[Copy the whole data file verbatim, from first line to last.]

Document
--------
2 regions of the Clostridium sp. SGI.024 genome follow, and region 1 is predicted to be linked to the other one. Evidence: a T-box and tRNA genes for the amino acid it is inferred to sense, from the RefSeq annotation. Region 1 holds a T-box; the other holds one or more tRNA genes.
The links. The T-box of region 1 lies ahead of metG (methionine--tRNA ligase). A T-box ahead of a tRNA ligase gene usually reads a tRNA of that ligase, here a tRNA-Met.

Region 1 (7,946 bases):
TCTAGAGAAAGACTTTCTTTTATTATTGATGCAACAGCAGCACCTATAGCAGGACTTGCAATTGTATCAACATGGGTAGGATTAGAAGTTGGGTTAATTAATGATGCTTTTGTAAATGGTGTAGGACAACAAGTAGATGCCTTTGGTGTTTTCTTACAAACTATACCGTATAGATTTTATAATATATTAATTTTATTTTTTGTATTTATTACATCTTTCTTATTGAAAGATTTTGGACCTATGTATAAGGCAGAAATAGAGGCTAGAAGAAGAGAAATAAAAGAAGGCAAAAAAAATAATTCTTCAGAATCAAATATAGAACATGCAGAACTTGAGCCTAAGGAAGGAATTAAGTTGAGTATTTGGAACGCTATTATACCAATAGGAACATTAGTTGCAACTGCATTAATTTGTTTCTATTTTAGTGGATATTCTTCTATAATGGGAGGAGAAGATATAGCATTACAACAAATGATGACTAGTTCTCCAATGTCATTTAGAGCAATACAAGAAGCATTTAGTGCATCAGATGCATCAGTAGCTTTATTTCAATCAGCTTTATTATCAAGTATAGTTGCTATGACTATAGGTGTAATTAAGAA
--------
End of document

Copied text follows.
2 regions of the Clostridium sp. SGI.024 genome follow, and region 1 is predicted to be linked to the other one. Evidence: a T-box and tRNA genes for the amino acid it is inferred to sense, from the RefSeq annotation. Region 1 holds a T-box; the other holds one or more tRNA genes.
The links. The T-box of region 1 lies ahead of metG (methionine--tRNA ligase). A T-box ahead of a tRNA ligase gene usually reads a tRNA of that ligase, here a tRNA-Met.

Region 1 (7,946 bases):
TCTAGAGAAAGACTTTCTTTTATTATTGATGCAACAGCAGCACCTATAGCAGGACTTGCAATTGTATCAACATGGGTAGGATTAGAAGTTGGGTTAATTAATGATGCTTTTGTAAATGGTGTAGGACAACAAGTAGATGCCTTTGGTGTTTTCTTACAAACTATACCGTATAGATTTTATAATATATTAATTTTATTTTTTGTATTTATTACATCTTTCTTATTGAAAGATTTTGGACCTATGTATAAGGCAGAAATAGAGGCTAGAAGAAGAGAAATAAAAGAAGGCAAAAAAAATAATTCTTCAGAATCAAATATAGAACATGCAGAACTTGAGCCTAAGGAAGGAATTAAGTTGAGTATTTGGAACGCTATTATACCAATAGGAACATTAGTTGCAACTGCATTAATTTGTTTCTATTTTAGTGGATATTCTTCTATAATGGGAGGAGAAGATATAGCATTACAACAAATGATGACTAGTTCTCCAATGTCATTTAGAGCAATACAAGAAGCATTTAGTGCATCAGATGCATCAGTAGCTTTATTTCAATCAGCTTTATTATCAAGTATAGTTGCTATGACTATAGGTGTAATTAAGAA